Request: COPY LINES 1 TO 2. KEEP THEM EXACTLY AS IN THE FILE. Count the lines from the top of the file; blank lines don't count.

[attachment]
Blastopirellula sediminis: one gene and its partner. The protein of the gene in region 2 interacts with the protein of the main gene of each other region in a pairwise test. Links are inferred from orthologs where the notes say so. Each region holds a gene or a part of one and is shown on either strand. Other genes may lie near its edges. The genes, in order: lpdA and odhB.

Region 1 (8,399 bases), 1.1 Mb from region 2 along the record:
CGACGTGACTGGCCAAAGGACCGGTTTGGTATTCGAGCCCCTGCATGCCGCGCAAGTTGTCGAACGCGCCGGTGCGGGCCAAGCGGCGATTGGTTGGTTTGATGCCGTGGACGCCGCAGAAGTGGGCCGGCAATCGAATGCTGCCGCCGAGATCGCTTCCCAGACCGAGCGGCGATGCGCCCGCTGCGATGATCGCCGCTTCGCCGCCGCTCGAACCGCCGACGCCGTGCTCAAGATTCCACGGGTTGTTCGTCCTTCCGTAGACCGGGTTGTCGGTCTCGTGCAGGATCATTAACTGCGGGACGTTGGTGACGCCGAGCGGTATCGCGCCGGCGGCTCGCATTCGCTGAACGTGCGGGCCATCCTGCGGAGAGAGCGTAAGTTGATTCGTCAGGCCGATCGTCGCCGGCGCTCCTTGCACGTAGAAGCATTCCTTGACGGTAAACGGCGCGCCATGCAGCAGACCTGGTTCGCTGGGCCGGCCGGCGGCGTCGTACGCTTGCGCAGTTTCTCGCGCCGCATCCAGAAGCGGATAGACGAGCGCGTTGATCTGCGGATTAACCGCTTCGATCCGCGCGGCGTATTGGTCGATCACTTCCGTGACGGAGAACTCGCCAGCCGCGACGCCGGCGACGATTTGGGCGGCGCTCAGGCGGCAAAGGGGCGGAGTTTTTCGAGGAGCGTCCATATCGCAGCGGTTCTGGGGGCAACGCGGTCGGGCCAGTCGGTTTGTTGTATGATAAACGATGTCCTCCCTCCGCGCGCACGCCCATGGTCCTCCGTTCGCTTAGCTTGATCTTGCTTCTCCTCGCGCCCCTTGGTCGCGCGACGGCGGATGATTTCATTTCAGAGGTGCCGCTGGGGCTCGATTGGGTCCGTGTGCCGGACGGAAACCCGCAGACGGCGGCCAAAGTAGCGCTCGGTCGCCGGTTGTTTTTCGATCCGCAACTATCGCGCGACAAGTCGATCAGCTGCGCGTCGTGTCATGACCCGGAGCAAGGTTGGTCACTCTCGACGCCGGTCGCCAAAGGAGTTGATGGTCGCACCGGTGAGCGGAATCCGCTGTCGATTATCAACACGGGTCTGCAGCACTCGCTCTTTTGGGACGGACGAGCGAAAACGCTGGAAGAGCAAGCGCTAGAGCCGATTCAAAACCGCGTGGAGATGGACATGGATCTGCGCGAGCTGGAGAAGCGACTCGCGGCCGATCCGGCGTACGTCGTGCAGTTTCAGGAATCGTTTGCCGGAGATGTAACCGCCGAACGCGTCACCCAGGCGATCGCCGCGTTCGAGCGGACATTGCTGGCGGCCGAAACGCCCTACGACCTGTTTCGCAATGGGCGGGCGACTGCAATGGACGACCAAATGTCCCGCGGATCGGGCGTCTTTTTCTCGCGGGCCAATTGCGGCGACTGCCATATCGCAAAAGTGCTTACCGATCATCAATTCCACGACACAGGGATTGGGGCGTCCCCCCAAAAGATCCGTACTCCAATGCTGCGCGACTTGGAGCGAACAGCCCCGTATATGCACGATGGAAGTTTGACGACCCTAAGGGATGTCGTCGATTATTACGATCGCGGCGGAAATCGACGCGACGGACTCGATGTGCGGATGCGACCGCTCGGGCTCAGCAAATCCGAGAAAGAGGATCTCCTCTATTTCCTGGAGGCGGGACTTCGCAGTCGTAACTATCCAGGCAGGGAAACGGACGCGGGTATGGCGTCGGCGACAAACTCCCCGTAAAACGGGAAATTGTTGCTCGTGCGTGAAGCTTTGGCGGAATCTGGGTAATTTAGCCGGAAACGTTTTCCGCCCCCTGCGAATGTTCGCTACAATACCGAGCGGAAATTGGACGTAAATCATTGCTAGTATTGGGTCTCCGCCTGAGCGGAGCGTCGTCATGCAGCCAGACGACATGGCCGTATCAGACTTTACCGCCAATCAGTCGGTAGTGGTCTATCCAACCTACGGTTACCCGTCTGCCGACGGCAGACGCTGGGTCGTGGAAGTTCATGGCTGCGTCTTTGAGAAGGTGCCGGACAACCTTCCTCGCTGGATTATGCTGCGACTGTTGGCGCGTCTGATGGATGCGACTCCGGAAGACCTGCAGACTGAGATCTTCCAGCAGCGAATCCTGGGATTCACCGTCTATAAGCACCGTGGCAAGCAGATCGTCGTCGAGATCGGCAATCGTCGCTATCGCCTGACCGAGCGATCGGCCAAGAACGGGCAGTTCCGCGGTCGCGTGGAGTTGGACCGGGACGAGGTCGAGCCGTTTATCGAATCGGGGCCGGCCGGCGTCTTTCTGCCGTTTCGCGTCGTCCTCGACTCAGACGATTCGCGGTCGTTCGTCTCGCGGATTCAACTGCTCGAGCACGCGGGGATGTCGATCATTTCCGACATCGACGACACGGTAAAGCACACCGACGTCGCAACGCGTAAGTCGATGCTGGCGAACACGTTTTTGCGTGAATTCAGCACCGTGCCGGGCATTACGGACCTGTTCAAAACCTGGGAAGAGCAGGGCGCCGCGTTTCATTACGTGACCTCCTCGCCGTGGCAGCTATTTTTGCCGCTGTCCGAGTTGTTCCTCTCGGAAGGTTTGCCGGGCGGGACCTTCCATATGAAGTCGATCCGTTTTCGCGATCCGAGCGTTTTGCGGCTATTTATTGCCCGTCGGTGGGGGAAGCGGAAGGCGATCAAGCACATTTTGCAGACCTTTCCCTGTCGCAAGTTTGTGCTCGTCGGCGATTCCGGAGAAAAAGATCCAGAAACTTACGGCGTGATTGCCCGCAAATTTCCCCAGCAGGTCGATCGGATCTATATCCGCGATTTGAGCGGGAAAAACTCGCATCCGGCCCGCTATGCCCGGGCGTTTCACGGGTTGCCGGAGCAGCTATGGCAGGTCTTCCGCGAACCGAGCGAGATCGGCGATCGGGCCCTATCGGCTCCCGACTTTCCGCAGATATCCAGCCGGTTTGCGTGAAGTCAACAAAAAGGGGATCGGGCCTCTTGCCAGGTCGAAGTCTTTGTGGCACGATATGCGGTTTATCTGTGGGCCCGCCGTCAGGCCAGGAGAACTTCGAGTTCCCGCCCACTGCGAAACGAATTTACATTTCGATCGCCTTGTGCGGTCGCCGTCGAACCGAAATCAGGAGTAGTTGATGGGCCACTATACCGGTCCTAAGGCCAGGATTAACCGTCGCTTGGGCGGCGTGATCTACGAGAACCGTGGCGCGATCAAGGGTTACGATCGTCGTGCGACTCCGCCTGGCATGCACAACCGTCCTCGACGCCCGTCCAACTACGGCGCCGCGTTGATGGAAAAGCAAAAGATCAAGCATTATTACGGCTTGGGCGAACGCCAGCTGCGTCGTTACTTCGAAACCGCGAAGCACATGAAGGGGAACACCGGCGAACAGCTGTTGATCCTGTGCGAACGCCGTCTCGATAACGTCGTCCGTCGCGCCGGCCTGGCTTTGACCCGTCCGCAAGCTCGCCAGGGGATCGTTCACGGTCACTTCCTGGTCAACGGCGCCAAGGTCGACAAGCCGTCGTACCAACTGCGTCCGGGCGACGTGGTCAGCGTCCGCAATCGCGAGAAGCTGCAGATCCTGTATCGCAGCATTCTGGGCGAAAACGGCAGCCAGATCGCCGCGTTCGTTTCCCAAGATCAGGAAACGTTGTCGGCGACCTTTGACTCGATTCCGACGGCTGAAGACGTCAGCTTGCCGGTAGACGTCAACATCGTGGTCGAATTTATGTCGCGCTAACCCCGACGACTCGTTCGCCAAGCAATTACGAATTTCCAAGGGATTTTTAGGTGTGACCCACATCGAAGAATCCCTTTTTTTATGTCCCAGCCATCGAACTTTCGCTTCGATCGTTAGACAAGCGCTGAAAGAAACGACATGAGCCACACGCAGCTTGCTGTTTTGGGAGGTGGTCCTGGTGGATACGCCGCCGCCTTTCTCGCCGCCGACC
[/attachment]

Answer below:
Blastopirellula sediminis: one gene and its partner. The protein of the gene in region 2 interacts with the protein of the main gene of each other region in a pairwise test. Links are inferred from orthologs where the notes say so. Each region holds a gene or a part of one and is shown on either strand. Other genes may lie near its edges. The genes, in order: lpdA and odhB.

Region 1 (8,399 bases), 1.1 Mb from region 2 along the record: